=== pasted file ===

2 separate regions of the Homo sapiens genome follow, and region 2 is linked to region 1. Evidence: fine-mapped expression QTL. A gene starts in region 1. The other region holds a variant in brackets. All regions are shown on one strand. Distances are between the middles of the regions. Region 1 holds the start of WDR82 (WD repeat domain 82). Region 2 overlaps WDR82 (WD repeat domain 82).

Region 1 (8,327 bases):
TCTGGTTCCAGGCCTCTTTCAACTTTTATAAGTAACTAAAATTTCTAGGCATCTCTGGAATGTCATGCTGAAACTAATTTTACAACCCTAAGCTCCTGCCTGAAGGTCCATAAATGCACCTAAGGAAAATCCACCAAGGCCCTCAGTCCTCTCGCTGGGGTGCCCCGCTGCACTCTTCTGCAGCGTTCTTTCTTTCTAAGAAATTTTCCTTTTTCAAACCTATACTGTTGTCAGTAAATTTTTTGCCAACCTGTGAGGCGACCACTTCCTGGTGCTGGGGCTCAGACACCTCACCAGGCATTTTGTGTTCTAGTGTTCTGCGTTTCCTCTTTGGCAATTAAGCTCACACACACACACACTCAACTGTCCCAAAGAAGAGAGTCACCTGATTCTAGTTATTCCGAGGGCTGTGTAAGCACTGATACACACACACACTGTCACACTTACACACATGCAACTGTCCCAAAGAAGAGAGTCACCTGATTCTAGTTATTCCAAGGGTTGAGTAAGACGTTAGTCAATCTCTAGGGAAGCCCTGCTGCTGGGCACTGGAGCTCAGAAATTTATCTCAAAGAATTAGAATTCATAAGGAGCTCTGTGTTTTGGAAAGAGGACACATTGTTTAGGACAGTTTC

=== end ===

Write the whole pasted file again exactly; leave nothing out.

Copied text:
2 separate regions of the Homo sapiens genome follow, and region 2 is linked to region 1. Evidence: fine-mapped expression QTL. A gene starts in region 1. The other region holds a variant in brackets. All regions are shown on one strand. Distances are between the middles of the regions. Region 1 holds the start of WDR82 (WD repeat domain 82). Region 2 overlaps WDR82 (WD repeat domain 82).

Region 1 (8,327 bases):
TCTGGTTCCAGGCCTCTTTCAACTTTTATAAGTAACTAAAATTTCTAGGCATCTCTGGAATGTCATGCTGAAACTAATTTTACAACCCTAAGCTCCTGCCTGAAGGTCCATAAATGCACCTAAGGAAAATCCACCAAGGCCCTCAGTCCTCTCGCTGGGGTGCCCCGCTGCACTCTTCTGCAGCGTTCTTTCTTTCTAAGAAATTTTCCTTTTTCAAACCTATACTGTTGTCAGTAAATTTTTTGCCAACCTGTGAGGCGACCACTTCCTGGTGCTGGGGCTCAGACACCTCACCAGGCATTTTGTGTTCTAGTGTTCTGCGTTTCCTCTTTGGCAATTAAGCTCACACACACACACACTCAACTGTCCCAAAGAAGAGAGTCACCTGATTCTAGTTATTCCGAGGGCTGTGTAAGCACTGATACACACACACACTGTCACACTTACACACATGCAACTGTCCCAAAGAAGAGAGTCACCTGATTCTAGTTATTCCAAGGGTTGAGTAAGACGTTAGTCAATCTCTAGGGAAGCCCTGCTGCTGGGCACTGGAGCTCAGAAATTTATCTCAAAGAATTAGAATTCATAAGGAGCTCTGTGTTTTGGAAAGAGGACACATTGTTTAGGACAGTTTC